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The “Eddie Robinson Rule” Could Boost Number of Minority College Sports Coaches

A group of major college athletic directors are working on guidelines to boost the number of minority coaches hired to lead college sports teams. They aim to correct these disparities: 49 percent of football players in Division I-A teams are Black, but only 5 percent of the head coaches are. In Division I men’s basketball, where 58 percent of the players are African-American, 25 percent of the head basketball coaches are of color.

The effort couldn’t start soon enough considering Black Coaches and Administrators gave 10 schools failing grades in its most recent Hiring Report Card. For the past four years, BCA has critically analyzed and graded NCAA Division I-A and I-AA schools that conducted searches to fill football head coaching positions.

“We’re trying to make the hiring process transparent,” says BCA executive director Floyd A. Keith. “For so long, it’s been behind closed doors. What we’ve attempted to do is to say, ‘If you have an inclusive and diverse search, then the right candidate will be hired.’”

The BCA graded schools looking to fill a head coaching positions on five categories: communication, search committee, final candidates, time frame and affirmative action. Keith is quick to point out that in its recent report several schools, such as Central Michigan and Iowa State, received A’s even though they ended up not hiring an African-American “We have tried to evaluate the process and if the process is inclusive, diverse and sincerely done,” Keith says.

Now, a group of athletic directors are trying to address precisely these issues. The Division I-A Athletic Directors Association has been working with Attorney Cyrus Mehri for nearly a year to help develop a practice similar to the Rooney Rule that Mehri helped construct for the National Football League. The Rooney Rule mandates that NFL teams interview minority candidates for head coaching opportunities, and those that don’t face stiff fines.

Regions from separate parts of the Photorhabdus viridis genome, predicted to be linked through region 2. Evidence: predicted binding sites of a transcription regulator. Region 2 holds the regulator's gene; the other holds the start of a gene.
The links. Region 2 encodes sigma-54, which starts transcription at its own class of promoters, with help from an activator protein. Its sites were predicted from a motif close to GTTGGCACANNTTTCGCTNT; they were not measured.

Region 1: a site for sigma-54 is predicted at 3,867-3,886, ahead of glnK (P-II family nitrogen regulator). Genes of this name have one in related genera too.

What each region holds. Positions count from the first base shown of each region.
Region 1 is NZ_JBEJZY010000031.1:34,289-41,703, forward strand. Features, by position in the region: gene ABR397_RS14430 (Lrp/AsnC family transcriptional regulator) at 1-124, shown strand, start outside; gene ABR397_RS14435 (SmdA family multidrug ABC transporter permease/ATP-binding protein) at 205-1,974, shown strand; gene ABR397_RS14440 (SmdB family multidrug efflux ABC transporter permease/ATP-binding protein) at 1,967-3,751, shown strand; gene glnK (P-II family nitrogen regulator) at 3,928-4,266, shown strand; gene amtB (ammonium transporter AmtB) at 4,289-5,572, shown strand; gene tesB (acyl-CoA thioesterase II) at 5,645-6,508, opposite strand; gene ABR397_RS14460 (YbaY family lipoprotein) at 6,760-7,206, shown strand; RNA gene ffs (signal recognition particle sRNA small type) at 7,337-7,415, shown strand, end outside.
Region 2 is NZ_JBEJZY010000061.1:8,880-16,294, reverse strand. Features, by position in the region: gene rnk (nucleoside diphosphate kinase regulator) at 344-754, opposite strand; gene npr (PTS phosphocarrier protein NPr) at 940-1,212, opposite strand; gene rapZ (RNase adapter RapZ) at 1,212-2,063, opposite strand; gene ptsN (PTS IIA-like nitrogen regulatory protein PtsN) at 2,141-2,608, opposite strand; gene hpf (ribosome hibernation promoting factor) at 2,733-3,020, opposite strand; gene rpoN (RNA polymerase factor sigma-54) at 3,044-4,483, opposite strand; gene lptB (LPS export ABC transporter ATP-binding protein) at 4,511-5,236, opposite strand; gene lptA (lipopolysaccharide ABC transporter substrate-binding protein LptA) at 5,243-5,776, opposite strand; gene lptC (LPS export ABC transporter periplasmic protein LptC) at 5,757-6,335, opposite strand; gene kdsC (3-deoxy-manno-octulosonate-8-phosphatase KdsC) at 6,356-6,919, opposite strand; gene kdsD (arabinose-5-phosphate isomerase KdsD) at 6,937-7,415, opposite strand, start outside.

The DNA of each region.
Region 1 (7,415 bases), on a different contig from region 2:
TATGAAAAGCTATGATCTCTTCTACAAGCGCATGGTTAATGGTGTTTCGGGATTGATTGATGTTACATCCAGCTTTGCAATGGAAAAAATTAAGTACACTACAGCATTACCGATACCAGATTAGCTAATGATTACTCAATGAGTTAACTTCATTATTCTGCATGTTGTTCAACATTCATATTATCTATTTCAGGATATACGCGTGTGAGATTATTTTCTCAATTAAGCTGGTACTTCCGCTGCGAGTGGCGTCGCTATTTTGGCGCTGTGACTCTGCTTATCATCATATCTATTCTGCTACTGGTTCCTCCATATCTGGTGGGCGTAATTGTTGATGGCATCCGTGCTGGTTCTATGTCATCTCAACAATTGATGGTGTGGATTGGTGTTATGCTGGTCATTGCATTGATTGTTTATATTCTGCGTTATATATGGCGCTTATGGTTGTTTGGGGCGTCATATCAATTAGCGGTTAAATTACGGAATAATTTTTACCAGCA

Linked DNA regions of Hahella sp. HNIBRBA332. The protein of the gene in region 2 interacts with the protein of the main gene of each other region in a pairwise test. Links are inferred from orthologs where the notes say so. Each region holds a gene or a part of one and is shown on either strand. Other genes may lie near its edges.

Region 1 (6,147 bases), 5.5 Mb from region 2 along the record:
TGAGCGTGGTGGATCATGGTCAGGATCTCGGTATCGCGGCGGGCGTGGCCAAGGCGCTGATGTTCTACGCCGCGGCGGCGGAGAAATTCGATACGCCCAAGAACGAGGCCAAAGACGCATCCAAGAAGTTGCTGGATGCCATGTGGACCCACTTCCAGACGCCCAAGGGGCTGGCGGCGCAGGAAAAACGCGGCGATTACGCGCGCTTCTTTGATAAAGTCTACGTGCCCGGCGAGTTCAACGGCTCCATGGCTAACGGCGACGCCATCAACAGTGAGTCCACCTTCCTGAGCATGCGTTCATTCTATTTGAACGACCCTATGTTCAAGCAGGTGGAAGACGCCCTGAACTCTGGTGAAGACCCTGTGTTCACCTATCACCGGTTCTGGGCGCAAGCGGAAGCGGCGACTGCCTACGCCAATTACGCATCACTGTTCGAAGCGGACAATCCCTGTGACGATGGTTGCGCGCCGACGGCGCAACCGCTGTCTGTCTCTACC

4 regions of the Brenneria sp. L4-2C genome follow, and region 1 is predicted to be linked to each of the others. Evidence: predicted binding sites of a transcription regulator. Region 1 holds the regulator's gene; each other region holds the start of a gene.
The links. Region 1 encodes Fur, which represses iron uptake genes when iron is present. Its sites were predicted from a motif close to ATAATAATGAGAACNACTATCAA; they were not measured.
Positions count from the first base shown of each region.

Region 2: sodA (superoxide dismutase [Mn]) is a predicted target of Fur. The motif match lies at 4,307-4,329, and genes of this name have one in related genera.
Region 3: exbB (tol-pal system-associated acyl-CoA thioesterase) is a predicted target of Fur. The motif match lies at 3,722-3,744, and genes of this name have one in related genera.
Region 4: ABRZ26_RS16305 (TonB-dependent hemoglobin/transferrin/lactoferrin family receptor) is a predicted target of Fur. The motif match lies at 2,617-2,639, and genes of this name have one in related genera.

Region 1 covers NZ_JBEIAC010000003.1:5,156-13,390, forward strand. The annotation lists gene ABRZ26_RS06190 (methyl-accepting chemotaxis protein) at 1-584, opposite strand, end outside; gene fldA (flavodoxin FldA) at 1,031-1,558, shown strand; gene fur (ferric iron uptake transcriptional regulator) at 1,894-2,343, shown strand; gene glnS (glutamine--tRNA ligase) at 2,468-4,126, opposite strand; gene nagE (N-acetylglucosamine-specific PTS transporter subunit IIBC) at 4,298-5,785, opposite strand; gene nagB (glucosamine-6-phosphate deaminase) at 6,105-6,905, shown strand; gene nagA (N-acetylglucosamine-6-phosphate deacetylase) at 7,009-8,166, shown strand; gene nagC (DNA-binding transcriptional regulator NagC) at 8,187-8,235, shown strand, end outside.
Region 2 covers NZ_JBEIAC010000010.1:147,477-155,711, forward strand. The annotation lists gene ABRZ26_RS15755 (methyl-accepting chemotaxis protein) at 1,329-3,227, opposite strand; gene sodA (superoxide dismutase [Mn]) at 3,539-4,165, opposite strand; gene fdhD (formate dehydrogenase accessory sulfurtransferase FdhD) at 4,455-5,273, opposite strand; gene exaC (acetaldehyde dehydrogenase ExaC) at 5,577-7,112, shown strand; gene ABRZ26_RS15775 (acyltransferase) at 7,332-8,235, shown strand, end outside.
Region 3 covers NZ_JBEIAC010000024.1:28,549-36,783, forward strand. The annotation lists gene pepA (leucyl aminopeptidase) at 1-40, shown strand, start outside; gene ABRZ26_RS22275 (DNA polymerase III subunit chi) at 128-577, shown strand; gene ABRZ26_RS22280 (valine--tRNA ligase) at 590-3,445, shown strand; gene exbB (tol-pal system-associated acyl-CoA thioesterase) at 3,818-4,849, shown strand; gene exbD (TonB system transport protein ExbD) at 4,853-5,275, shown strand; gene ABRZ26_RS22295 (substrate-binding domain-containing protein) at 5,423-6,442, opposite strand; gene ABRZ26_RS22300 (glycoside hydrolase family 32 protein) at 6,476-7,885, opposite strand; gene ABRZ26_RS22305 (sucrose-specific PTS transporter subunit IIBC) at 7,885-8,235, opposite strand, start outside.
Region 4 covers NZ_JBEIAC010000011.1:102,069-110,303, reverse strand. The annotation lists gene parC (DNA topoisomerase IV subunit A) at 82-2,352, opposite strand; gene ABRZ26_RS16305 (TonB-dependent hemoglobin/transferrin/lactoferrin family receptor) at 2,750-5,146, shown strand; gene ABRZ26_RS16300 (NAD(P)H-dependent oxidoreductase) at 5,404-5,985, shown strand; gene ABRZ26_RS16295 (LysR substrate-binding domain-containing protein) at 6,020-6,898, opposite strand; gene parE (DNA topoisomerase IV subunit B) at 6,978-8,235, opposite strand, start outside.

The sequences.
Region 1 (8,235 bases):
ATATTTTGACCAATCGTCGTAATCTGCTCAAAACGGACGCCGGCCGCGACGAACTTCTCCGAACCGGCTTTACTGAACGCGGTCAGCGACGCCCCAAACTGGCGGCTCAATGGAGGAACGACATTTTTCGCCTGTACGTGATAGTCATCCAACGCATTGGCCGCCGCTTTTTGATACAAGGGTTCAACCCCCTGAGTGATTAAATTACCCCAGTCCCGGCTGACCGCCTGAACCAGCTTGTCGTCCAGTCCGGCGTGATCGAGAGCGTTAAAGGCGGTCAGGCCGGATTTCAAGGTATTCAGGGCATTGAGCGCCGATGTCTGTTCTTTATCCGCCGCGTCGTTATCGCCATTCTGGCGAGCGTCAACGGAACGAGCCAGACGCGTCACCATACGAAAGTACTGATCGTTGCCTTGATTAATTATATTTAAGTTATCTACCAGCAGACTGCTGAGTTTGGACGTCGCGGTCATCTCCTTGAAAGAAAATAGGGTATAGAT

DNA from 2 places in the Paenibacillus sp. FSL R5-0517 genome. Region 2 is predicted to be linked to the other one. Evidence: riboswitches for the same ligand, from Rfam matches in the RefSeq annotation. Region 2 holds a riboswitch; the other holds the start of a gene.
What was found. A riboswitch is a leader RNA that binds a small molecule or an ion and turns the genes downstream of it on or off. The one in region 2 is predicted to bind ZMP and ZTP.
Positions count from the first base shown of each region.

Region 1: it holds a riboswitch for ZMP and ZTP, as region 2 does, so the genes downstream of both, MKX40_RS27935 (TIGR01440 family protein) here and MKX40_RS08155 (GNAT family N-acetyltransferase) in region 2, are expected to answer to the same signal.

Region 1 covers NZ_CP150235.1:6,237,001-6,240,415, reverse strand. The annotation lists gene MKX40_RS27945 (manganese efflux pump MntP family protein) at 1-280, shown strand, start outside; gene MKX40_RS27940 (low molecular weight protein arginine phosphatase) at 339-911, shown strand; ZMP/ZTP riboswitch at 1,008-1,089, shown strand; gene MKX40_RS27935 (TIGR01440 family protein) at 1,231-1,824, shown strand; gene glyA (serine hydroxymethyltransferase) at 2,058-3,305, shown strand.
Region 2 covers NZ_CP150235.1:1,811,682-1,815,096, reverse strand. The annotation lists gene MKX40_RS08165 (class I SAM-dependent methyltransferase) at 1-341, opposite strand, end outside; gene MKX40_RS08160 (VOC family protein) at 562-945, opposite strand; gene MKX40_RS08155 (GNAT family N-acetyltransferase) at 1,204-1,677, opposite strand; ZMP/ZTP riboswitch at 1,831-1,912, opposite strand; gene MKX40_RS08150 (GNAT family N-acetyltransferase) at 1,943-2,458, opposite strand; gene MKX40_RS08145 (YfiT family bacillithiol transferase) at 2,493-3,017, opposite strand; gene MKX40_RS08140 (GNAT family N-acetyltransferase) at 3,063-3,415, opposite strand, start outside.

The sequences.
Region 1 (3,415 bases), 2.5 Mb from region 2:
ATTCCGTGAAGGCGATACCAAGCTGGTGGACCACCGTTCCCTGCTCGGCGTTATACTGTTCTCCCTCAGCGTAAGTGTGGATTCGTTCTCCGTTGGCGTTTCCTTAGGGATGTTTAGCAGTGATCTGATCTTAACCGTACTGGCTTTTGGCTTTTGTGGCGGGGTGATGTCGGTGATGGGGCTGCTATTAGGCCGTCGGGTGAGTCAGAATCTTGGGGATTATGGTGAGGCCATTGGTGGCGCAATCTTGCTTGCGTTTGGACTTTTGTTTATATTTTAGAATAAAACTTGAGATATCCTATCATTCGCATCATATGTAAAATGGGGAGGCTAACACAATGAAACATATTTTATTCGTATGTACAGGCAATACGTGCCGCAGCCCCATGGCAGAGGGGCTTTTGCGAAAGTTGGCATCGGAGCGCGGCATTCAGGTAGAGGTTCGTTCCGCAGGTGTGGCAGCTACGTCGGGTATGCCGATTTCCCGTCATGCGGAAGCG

Division I-A schools will have a practice rather than a policy, but Mehri says executive director Dutch Baughman — who has marshaled support for these guidelines — will closely monitor implementation and adherence to the practice.

“Whether by policy or by practice, you can effectuate change in an entity or their culture,” Mehri says. “There are different routes to the same place. The route that’s going to work on Division I-A is going to be in the form of guidelines, which will set a best practice. All the athletic directors will be judged against that best practice.

“In any organization, it requires more than just a policy. It requires commitment from the top and it requires a lot of diligence,” Mehri says, adding that the association hopes to have this “Eddie Robinson Rule” in effect before the next hiring cycle begins next month.

Although the BCA welcomes the progress, Keith says the organization will also consider litigation as a means of pushing diversity forward. “I hope we don’t have to go there, but we’re not afraid to do that,” he says. “You hope you don’t have to have a train wreck to draw a crowd.

What the AD group is considering, Keith says, is “probably the first sign I’ve seen on the administrative level to address the problem. That’s a positive … . But we’re not seeing enough movement. At the end of the day, it’s numbers and the numbers don’t show there’s any change happening.”

Mehri understands that criticism, but notes that change takes time. “You’ve got to start with a small victory and then have that become a standard by which business is being done,” he says. “That’s what we hope will take place, but it will take three to four years before we see whether it has been achieved.”

–Lois Elfman


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A New Track: Fostering Diversity and Equity in Athletics
American sport has always served as a platform for resistance and has been measured and critiqued by how it responds in critical moments of racial and social crises.
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A New Track: Fostering Diversity and Equity in Athletics